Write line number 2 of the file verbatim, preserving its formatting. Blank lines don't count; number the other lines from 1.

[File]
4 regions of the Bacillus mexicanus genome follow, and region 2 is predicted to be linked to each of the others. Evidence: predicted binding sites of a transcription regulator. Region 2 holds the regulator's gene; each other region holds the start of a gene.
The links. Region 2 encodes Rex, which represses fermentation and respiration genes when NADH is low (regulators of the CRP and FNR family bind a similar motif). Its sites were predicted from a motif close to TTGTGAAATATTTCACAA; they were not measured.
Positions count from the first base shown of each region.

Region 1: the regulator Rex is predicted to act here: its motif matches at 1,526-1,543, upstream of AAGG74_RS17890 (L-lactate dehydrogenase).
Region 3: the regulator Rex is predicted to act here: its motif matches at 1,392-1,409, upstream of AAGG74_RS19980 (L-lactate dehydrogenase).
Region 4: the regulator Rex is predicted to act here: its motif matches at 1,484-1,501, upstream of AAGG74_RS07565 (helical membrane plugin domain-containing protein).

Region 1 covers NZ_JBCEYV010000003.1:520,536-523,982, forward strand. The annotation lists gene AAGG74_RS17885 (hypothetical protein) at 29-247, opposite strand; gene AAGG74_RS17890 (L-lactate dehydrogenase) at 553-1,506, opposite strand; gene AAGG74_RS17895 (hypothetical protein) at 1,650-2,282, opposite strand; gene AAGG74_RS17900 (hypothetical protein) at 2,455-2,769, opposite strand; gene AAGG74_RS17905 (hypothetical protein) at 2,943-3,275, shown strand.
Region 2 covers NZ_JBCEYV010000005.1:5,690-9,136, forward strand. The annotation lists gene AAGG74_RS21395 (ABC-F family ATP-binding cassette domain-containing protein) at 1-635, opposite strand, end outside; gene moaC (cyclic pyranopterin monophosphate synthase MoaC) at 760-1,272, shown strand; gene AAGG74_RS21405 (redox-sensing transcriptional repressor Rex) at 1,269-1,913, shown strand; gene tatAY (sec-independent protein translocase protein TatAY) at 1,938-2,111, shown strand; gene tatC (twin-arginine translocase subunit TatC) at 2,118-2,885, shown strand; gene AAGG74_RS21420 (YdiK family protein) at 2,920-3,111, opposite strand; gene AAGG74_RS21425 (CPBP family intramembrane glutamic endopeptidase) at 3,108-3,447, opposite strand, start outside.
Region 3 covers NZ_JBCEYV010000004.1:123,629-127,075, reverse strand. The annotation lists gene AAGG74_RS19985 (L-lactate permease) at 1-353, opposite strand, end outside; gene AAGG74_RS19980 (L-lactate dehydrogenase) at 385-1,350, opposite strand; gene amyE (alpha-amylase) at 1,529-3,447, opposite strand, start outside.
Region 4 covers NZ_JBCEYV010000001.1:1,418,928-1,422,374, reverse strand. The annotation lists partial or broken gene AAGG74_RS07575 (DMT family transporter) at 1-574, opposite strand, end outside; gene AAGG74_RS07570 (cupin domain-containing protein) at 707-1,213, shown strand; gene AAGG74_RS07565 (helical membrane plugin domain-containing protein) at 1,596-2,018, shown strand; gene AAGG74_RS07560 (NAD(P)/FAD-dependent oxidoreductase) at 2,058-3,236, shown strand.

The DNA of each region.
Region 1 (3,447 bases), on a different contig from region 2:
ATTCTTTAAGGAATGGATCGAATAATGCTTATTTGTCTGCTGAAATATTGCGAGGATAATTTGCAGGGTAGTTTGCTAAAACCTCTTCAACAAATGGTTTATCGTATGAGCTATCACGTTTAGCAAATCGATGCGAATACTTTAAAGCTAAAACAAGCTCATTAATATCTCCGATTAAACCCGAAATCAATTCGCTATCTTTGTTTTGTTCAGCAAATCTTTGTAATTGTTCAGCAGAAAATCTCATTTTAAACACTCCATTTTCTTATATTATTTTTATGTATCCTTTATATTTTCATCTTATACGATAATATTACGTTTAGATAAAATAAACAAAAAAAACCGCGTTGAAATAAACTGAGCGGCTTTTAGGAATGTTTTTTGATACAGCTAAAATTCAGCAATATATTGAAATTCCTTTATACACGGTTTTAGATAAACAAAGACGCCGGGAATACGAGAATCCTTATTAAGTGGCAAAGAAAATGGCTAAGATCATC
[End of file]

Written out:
The links. Region 2 encodes Rex, which represses fermentation and respiration genes when NADH is low (regulators of the CRP and FNR family bind a similar motif). Its sites were predicted from a motif close to TTGTGAAATATTTCACAA; they were not measured.